After the successful publishing of The Introduction to Biogas, a friend of mine who is into Agricultural Engineering wrote me an email commenting on the article. He emphasized that I had left out the digestion process that takes place anaerobically in the digester, we discussed it over and how I felt it was too technical and all but at the end of the day I compromised and hence I just thought of giving you the basics of the digestion process and I realized that it wasn’t that hard writing about it.
THE BIOLOGICAL PROCESS
The biological conversion of organic material under anaerobic conditions can be described by the following four stages:
The first step involves the extra cellular enzyme-mediated transformation of higher molecular -mass organic polymers and lipids into basic structural building blocks such as fatty acids, monosaccharide, amino acids, and related compounds which are suitable for use as a source of energy and cell tissue.
The fermentative bacteria degrade the soluble organic monomers of sugars and amino acids, producing volatile fatty acids (propionic, butyric and valeric acids), acetate, H2 and CO2. Ammonia is also produced by the degradation of amino acids.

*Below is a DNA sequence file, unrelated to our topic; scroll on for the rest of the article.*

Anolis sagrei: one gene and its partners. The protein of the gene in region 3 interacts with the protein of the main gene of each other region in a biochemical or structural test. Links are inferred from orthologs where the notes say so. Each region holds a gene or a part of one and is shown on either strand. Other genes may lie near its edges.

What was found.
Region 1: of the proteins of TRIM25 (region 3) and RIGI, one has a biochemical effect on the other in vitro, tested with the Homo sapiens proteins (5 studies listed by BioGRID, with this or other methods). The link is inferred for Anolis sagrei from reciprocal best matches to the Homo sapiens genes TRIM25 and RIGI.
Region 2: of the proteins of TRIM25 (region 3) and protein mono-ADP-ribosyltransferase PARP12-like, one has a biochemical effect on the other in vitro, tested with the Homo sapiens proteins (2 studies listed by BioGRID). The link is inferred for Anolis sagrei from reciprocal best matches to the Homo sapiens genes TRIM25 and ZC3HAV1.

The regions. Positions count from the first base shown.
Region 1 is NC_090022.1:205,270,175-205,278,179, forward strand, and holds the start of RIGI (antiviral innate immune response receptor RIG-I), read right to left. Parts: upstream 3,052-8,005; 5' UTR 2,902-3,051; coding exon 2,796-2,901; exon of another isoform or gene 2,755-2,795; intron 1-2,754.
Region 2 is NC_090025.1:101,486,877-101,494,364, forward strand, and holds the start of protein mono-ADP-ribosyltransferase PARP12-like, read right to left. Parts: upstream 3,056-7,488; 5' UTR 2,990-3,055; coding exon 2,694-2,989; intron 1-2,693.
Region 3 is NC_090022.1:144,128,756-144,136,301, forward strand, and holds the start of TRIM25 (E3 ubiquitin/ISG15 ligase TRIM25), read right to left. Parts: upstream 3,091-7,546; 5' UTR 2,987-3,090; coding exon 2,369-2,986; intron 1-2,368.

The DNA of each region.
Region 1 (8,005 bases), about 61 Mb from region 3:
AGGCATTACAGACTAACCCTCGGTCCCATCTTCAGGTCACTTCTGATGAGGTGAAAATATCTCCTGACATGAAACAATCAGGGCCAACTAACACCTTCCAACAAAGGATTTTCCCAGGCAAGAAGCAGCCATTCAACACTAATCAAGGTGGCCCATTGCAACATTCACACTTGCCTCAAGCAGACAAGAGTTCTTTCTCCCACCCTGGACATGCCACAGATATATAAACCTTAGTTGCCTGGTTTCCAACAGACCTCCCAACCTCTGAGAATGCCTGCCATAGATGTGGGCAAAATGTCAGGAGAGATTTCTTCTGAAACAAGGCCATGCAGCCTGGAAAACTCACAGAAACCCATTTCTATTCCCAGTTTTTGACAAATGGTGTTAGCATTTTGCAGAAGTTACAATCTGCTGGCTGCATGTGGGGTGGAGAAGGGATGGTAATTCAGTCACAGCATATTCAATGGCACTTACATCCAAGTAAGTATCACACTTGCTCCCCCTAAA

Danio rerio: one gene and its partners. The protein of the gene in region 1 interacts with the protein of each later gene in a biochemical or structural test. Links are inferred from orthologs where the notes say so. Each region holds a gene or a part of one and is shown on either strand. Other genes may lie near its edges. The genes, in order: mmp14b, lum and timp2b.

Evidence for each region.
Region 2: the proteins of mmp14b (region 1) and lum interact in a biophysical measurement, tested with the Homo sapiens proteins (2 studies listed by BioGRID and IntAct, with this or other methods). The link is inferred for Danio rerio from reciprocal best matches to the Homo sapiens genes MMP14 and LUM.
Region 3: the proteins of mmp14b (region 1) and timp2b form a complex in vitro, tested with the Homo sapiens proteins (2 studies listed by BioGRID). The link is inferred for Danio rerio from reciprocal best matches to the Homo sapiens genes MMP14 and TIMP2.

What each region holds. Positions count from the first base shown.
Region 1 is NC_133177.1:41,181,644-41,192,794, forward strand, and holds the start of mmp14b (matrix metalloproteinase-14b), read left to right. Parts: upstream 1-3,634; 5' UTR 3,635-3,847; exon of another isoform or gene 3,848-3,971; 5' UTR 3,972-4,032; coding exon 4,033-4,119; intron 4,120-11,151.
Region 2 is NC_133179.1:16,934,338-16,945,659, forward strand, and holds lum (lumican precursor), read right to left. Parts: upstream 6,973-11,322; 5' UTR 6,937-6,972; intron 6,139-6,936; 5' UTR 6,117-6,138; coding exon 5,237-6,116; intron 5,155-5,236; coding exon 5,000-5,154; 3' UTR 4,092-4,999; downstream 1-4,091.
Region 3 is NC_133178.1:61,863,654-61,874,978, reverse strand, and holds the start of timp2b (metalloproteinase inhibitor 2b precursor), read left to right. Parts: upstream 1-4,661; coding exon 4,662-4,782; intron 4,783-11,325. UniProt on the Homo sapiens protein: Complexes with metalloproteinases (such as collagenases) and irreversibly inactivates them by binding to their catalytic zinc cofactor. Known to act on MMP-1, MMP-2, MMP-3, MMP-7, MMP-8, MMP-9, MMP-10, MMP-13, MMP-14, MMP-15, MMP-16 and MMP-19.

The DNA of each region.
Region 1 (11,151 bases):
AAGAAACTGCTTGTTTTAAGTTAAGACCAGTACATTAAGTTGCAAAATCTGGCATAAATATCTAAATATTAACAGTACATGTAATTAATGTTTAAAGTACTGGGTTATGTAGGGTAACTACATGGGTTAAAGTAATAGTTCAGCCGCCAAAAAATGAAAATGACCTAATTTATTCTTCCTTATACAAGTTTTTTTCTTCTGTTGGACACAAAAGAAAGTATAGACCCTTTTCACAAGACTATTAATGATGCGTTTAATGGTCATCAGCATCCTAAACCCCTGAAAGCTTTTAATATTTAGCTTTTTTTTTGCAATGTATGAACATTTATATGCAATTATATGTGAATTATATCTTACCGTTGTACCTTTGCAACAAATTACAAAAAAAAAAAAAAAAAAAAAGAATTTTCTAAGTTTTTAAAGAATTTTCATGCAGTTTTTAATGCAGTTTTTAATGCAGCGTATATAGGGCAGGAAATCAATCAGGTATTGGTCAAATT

Both long chain fatty acids and volatile fatty acids (VFA) are degraded generating acetate, carbon dioxide and hydrogen.
The fourth and last step involves the bacterial conversion of hydrogen and acetic acid formed by the acid formers to methane gas and carbon dioxide. The bacteria responsible for this conversion are strict anaerobes, called methanogenic. Due to their very slow growth rates, their metabolism is usually considered rate-limiting in the anaerobic treatment of organic waste (Mata-Alvarez, 2003).
The article on the challenges of this technology are still on their way, the manager of the blog is yet reviewing and therefore expect it soon.
For your view and comments about these and any other energy related issues, the author can be contacted on email@example.com